bullblood

TIME TO CUT THE BULL

Jeff deGraaf, chairman at New York-based Renaissance Macro Research, thinks most investors have stayed out of Crash2, Rally4. He uses simple maths to deduce this: the volumes traded are unusually low.

This is one of those obvious things to look for that gets overlooked when all around you are lighting Havanas with 1000SFr notes.

“This entire 150-point rally has been one of the weaker rallies in my 25-year career,” said deGraaf, the top-ranked technical analyst in Institutional Investor’s annual survey for the last 11 years,“fade this breakout”. I think this is American for “it’ll soon be over” but I can’t be sure; what I do recommend you do is check it out.

While the three week ‘rally’ is the fastest for many years, the trading volume was the lowest of the year: most investors played safe and stayed out. So much for market sentiment.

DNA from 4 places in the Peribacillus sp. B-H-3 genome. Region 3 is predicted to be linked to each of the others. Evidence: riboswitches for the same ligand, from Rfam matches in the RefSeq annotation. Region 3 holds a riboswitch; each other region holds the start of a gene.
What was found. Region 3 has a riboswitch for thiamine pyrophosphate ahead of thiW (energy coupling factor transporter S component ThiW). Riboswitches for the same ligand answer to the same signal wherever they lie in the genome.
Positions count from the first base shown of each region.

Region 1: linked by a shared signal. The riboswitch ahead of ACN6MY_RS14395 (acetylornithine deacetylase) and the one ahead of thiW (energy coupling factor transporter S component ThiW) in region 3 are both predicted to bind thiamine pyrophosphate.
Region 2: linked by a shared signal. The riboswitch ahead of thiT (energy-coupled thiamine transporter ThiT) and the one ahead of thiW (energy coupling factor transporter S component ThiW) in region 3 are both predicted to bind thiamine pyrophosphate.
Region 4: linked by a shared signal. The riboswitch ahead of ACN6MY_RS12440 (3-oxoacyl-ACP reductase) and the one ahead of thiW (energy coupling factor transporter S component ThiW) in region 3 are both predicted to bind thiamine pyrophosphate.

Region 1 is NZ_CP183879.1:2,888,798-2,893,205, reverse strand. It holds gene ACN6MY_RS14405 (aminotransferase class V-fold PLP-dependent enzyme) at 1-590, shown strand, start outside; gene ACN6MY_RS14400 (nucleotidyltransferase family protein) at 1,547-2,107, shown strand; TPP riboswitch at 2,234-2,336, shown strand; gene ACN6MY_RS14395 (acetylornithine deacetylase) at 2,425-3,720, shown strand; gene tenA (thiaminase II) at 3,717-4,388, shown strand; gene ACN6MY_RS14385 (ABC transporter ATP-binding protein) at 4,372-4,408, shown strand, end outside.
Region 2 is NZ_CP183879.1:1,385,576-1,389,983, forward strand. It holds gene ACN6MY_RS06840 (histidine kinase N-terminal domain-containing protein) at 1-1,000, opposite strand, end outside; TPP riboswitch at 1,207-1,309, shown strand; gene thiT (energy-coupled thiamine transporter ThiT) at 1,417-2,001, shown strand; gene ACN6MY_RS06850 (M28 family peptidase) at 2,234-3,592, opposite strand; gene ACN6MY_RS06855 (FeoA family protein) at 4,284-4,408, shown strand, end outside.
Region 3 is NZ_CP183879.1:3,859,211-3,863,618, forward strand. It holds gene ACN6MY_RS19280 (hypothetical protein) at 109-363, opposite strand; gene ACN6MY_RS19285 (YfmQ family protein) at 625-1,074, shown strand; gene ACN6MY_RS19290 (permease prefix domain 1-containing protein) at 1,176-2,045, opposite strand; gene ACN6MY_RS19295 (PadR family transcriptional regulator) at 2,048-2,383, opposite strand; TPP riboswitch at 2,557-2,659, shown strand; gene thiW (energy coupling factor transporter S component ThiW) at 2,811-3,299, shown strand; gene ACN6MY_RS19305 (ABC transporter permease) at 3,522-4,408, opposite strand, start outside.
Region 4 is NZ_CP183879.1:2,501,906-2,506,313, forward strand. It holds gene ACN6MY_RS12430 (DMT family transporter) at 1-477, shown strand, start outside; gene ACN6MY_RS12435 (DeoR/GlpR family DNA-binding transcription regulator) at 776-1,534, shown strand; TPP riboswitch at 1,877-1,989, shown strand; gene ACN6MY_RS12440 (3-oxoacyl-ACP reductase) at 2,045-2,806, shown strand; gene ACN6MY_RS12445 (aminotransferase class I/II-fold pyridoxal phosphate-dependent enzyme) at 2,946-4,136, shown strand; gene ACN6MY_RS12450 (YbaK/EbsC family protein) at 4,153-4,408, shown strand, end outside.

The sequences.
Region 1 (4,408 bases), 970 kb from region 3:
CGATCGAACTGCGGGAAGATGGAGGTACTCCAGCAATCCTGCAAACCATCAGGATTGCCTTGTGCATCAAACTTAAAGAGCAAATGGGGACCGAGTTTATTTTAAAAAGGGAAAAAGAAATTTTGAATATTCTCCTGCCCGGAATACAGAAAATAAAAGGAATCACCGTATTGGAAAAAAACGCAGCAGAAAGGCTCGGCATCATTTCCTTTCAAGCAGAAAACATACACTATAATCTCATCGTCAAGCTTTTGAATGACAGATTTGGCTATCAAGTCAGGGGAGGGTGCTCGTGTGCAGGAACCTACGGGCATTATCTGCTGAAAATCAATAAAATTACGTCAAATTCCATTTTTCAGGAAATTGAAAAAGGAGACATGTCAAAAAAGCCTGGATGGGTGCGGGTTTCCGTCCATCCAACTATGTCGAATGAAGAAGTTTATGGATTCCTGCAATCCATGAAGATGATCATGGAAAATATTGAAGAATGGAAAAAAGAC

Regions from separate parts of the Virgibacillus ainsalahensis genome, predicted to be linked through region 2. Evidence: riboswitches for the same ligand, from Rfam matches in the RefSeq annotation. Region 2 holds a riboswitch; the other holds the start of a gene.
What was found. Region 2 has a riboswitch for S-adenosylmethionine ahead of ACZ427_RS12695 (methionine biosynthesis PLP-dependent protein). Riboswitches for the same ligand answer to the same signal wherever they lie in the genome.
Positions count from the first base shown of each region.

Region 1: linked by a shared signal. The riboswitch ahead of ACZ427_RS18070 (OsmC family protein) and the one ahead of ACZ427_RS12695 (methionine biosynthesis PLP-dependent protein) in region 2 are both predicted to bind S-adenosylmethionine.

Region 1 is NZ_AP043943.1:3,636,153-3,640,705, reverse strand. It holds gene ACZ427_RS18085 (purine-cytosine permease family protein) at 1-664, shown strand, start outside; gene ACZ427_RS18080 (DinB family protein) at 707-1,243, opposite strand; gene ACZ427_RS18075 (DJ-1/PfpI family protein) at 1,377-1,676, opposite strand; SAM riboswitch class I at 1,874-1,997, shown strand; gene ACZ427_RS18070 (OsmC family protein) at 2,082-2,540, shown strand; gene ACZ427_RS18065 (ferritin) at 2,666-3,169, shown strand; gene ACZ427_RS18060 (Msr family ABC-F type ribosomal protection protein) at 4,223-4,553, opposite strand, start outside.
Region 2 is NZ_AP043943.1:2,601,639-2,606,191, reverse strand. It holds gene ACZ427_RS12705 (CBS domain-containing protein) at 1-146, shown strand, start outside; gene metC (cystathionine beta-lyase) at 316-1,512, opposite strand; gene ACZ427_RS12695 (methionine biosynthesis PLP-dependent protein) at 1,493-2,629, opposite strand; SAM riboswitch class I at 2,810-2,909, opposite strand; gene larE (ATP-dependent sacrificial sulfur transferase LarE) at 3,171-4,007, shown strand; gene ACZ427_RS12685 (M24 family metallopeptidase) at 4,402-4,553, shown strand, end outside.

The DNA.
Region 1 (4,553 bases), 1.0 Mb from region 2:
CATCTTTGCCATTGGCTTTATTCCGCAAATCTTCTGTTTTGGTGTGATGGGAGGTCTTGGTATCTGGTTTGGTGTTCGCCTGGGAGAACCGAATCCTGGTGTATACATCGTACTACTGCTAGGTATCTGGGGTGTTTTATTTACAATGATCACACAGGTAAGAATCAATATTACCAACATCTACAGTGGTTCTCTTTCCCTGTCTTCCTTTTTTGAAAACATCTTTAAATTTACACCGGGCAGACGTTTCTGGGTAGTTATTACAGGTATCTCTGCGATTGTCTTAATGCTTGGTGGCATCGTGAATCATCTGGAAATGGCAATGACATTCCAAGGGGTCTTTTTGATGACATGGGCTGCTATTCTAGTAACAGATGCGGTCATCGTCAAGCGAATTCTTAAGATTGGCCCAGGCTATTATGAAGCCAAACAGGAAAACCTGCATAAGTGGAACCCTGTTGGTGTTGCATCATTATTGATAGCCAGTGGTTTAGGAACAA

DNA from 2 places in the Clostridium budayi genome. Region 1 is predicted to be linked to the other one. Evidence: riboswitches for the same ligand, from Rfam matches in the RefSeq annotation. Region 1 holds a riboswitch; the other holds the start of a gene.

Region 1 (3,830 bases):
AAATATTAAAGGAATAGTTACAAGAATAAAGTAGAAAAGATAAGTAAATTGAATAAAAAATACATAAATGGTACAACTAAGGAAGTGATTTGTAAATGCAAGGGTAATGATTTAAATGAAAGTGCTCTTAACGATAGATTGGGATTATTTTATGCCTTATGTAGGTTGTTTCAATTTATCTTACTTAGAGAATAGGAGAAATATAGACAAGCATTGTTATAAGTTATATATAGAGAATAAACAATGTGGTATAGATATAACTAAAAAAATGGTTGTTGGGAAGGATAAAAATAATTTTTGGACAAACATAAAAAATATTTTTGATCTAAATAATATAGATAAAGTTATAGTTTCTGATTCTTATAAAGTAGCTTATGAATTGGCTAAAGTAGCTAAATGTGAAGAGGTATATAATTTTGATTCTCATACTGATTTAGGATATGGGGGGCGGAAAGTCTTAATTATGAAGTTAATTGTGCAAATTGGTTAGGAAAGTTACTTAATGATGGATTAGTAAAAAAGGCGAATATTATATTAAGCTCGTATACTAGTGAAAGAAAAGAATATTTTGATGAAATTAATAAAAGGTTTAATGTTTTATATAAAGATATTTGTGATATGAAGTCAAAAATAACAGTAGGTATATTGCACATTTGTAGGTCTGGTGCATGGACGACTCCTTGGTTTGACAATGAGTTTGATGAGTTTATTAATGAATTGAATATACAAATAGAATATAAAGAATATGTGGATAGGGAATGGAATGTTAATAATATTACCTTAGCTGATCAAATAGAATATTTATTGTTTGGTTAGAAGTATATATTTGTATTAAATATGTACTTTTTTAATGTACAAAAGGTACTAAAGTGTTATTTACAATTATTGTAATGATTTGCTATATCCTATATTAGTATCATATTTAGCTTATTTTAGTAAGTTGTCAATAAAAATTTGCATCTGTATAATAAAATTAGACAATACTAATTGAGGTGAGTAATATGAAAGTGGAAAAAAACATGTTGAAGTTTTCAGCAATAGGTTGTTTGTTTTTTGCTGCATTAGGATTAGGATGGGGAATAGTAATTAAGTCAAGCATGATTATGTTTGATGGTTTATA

A ‘true’ rally asks for 50-60% of stocks to be hitting around 15-20 day highs. The ratio has rarely been above 35% since it started….whereas those stocks signalling ‘oversold’ on the red light gizmo now stand at 53%.

Meanwhile, back to the issue of using unadjusted Dollars to measure Chinese slowdown. There is a degree of bubbling under about this, which of course I can categorically state because I now have a Google alert about it. But that’s enough self deprecation: the very latest data using this basis shows that Chinese gdp rose only 4.25% in  2015 Q4- a gain of $439 billion. Two years before, China added $1.1 trillion to the global economy, expanding 13% percent from a year earlier.

Most people have 5-6% growth baked in for 2016. With a real deceleration number of 2.8:1, that simply isn’t going to happen.

China is skidding to a halt because the lower end of Western consumers (always their biggest customers) are living with job loss and wage cuts having maxed out their credit. It is that simple: we should stop looking for arcane interpretations, and think ‘30% wage depreciation + austerity + less welfare = consumption collapse’.

There are two camps on China: those who think the Inscrutable Ones are gently easing over towards a ‘more balanced’ economy but making a poor fist of explaining this; and those who think China is in headless chicken mode, but the Davos Dingbats need another narrative at the moment [see first camp]. I’m in the latter camp.